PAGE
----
If you are willing to make friends in college you will have no problem doing so as everyone else around you wants to do the same thing.

janevaughan

Jane Vaughan is in her fourth year studying English and History at the University of Limerick. She is 22 and from Limerick. You can read her personal blog here  and follow her on Twitter at @_PaulaJane. Here she talks about making friends at UL.

My adventure of a lifetime

By Muireann Murtagh

Despite the long journey that divides my two homes (I’m from Longford), I am so happy to study in UL. I really enjoy my course, in which I focus on French and Spanish, because it is everything I ever hoped it would be. It has given me the chance to work in Paris and to study in Spain, it has given me amazing friends and incredible memories, it’s challenging and it pushes me to work hard and learn constantly. It’s exactly what I wanted.

This time four years ago, I was preparing for a journey to UL for one of the open days. My parents, who met at UL and who had brought me here on previous journeys to Limerick, drove down with me one Saturday morning in October. My first impression was, “Wow, it’s really brown.” My second impression was simply, “Wow.” We walked around campus, we attended some course talks, I collected a prospectus and a few information leaflets, and I looked around at the people who were my potential classmates and friends. I was far too shy to speak to anyone. No-one from my school was even considering coming to UL. Nevertheless, the course was perfect, the university was beautiful, and the city was cosy – what more could I want?

Then, I didn’t even know all the other wonderful things about UL and Limerick. It took a few weeks to settle in, but the things that helped me were such small, simple little actions. I started going for coffee with people from my course, who turned into my best friends. I joined a host of clubs and societies, and the people I met there turned into more wonderful friends. I pushed myself to venture outside my comfort zone – and soon enough I was wearing a onesie outside the library, in the middle of the day, standing with two fellow International Society committee members who were dressed as animals, and we were offering free hugs to students in order to encourage them to vote in the student referendum. Soon, I was seeing faces I recognised and remembering names. In a matter of weeks, UL changed from a university into a community, and I loved it.

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Morning mist on the Shannon, seen from the Living Bridge

My year abroad was an incredible adventure, full of travelling and exploring. I became an honorary Parisienne and Salamantina, walked every inch of Paris and tried as many varieties of macaron that I could, fell in love with the cobbled streets and living history of Salamanca, and promptly infuriated my friends and family with stories that started “When I was in Paris/Salamanca/Toledo/Madrid/Frankfurt/Berlin/Milan…” (Warning alert here – if you’re going on Erasmus, it’ll happen to you! I ended up telling people that I couldn’t help it if I had had an amazing year, and sorry-not-sorry for telling cool stories.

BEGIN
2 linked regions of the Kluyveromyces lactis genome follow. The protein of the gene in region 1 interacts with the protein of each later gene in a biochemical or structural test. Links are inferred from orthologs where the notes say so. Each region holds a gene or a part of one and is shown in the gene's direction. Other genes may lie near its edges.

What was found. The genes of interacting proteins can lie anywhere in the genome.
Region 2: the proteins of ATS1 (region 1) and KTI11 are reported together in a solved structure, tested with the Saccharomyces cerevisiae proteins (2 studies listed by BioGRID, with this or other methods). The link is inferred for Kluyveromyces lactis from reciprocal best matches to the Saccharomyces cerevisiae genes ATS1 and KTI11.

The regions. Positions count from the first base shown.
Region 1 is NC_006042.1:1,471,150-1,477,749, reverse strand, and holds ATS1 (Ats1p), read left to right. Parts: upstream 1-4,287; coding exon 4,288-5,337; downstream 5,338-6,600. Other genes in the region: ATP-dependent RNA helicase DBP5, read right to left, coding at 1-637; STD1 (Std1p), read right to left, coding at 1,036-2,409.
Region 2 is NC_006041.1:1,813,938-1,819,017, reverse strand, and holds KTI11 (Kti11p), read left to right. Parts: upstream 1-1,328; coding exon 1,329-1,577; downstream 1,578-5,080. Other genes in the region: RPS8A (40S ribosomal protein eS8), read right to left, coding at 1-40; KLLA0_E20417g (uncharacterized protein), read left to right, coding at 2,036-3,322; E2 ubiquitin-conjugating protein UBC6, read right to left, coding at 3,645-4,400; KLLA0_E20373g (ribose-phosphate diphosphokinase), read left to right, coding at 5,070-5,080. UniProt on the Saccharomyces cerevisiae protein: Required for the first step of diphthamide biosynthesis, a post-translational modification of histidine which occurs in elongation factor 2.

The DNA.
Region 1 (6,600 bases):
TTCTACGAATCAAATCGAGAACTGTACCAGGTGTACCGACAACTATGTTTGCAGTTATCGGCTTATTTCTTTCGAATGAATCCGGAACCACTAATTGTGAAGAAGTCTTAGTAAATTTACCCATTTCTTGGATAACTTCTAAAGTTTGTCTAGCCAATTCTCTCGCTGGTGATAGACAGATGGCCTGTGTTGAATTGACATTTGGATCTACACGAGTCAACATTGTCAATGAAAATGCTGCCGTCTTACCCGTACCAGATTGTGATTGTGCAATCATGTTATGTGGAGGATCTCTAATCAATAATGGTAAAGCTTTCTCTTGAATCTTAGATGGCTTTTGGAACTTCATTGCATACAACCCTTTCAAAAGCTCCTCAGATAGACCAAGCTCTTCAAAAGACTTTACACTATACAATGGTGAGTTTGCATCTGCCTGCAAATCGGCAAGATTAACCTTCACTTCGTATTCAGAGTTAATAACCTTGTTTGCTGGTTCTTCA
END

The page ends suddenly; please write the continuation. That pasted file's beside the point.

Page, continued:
UL is awesome, I’m so incredibly glad that I came here, and if you do… you’re in for the adventures of a lifetime.

muireannMy name is Muireann Murtagh, and I am a fourth-year student of Applied Languages. I am 21 and I am from Longford. Despite the long journey that divides my two homes, I am so happy to study in UL. I really enjoy my course, in which I focus on French and Spanish, because it is everything I ever hoped it would be. It has given me the chance to work in Paris and to study in Spain, it has given me amazing friends and incredible memories, it’s challenging and it pushes me to work hard and learn constantly. It’s exactly what I wanted.

My first year at UL!

By Sarah Manifold

Screenshot_2015-10-09-13-53-54Hello there! Whether you have found this page by accident or you are interested in studying at the University of Limerick I would like to welcome you to the Arts, Humanities and Social Sciences blog page. Hopefully this page will give you a clearer insight into what it’s like to be a student and study in UL, voted the top University of 2015 by the Sunday times (I’m not trying to brag or anything).

My name is Sarah Manifold and I am a first year In UL. Unlike the majority of the bloggers you will come across on this site I am not studying in the AHSS sector, I am currently studying Business with Japanese and it is the language side that I will be talking about and addressing on this page. I am a lover of old 80’s films and their amazing soundtracks, and enjoy taking part in singing classes and competitions in my free time. This year I will be taking the exam for my teaching diploma in classical and musical theatre.